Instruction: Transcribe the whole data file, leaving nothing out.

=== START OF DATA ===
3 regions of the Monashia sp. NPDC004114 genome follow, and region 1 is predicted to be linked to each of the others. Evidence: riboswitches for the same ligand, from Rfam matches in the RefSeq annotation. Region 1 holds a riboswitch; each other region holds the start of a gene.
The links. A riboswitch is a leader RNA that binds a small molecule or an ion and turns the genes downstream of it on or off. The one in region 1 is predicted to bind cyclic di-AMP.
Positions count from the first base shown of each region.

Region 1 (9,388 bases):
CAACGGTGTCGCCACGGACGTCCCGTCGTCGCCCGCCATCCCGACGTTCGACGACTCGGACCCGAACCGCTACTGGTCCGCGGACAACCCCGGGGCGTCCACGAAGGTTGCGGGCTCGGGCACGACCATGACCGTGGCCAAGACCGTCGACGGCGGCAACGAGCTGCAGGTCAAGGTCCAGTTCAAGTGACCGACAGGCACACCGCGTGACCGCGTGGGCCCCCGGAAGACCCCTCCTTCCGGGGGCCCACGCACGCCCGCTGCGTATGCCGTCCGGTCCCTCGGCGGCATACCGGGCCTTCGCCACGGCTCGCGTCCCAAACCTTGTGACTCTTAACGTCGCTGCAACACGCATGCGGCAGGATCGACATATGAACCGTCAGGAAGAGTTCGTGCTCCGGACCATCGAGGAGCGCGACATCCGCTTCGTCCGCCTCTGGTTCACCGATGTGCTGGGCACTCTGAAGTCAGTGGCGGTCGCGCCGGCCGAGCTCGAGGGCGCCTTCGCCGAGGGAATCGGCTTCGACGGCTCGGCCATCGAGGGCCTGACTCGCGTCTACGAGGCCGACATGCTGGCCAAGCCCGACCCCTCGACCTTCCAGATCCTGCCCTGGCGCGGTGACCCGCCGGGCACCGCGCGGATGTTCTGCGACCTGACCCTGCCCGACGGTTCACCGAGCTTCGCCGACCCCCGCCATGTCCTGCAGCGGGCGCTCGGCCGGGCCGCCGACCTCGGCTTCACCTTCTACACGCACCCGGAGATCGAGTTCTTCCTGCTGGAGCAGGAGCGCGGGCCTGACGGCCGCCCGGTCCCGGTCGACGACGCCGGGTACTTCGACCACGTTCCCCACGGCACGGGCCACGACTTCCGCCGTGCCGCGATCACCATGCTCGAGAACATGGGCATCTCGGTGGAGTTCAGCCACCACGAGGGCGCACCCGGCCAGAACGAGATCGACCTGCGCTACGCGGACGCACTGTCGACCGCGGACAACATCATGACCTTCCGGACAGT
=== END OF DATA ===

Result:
3 regions of the Monashia sp. NPDC004114 genome follow, and region 1 is predicted to be linked to each of the others. Evidence: riboswitches for the same ligand, from Rfam matches in the RefSeq annotation. Region 1 holds a riboswitch; each other region holds the start of a gene.
The links. A riboswitch is a leader RNA that binds a small molecule or an ion and turns the genes downstream of it on or off. The one in region 1 is predicted to bind cyclic di-AMP.
Positions count from the first base shown of each region.

Region 1 (9,388 bases):
CAACGGTGTCGCCACGGACGTCCCGTCGTCGCCCGCCATCCCGACGTTCGACGACTCGGACCCGAACCGCTACTGGTCCGCGGACAACCCCGGGGCGTCCACGAAGGTTGCGGGCTCGGGCACGACCATGACCGTGGCCAAGACCGTCGACGGCGGCAACGAGCTGCAGGTCAAGGTCCAGTTCAAGTGACCGACAGGCACACCGCGTGACCGCGTGGGCCCCCGGAAGACCCCTCCTTCCGGGGGCCCACGCACGCCCGCTGCGTATGCCGTCCGGTCCCTCGGCGGCATACCGGGCCTTCGCCACGGCTCGCGTCCCAAACCTTGTGACTCTTAACGTCGCTGCAACACGCATGCGGCAGGATCGACATATGAACCGTCAGGAAGAGTTCGTGCTCCGGACCATCGAGGAGCGCGACATCCGCTTCGTCCGCCTCTGGTTCACCGATGTGCTGGGCACTCTGAAGTCAGTGGCGGTCGCGCCGGCCGAGCTCGAGGGCGCCTTCGCCGAGGGAATCGGCTTCGACGGCTCGGCCATCGAGGGCCTGACTCGCGTCTACGAGGCCGACATGCTGGCCAAGCCCGACCCCTCGACCTTCCAGATCCTGCCCTGGCGCGGTGACCCGCCGGGCACCGCGCGGATGTTCTGCGACCTGACCCTGCCCGACGGTTCACCGAGCTTCGCCGACCCCCGCCATGTCCTGCAGCGGGCGCTCGGCCGGGCCGCCGACCTCGGCTTCACCTTCTACACGCACCCGGAGATCGAGTTCTTCCTGCTGGAGCAGGAGCGCGGGCCTGACGGCCGCCCGGTCCCGGTCGACGACGCCGGGTACTTCGACCACGTTCCCCACGGCACGGGCCACGACTTCCGCCGTGCCGCGATCACCATGCTCGAGAACATGGGCATCTCGGTGGAGTTCAGCCACCACGAGGGCGCACCCGGCCAGAACGAGATCGACCTGCGCTACGCGGACGCACTGTCGACCGCGGACAACATCATGACCTTCCGGACAGT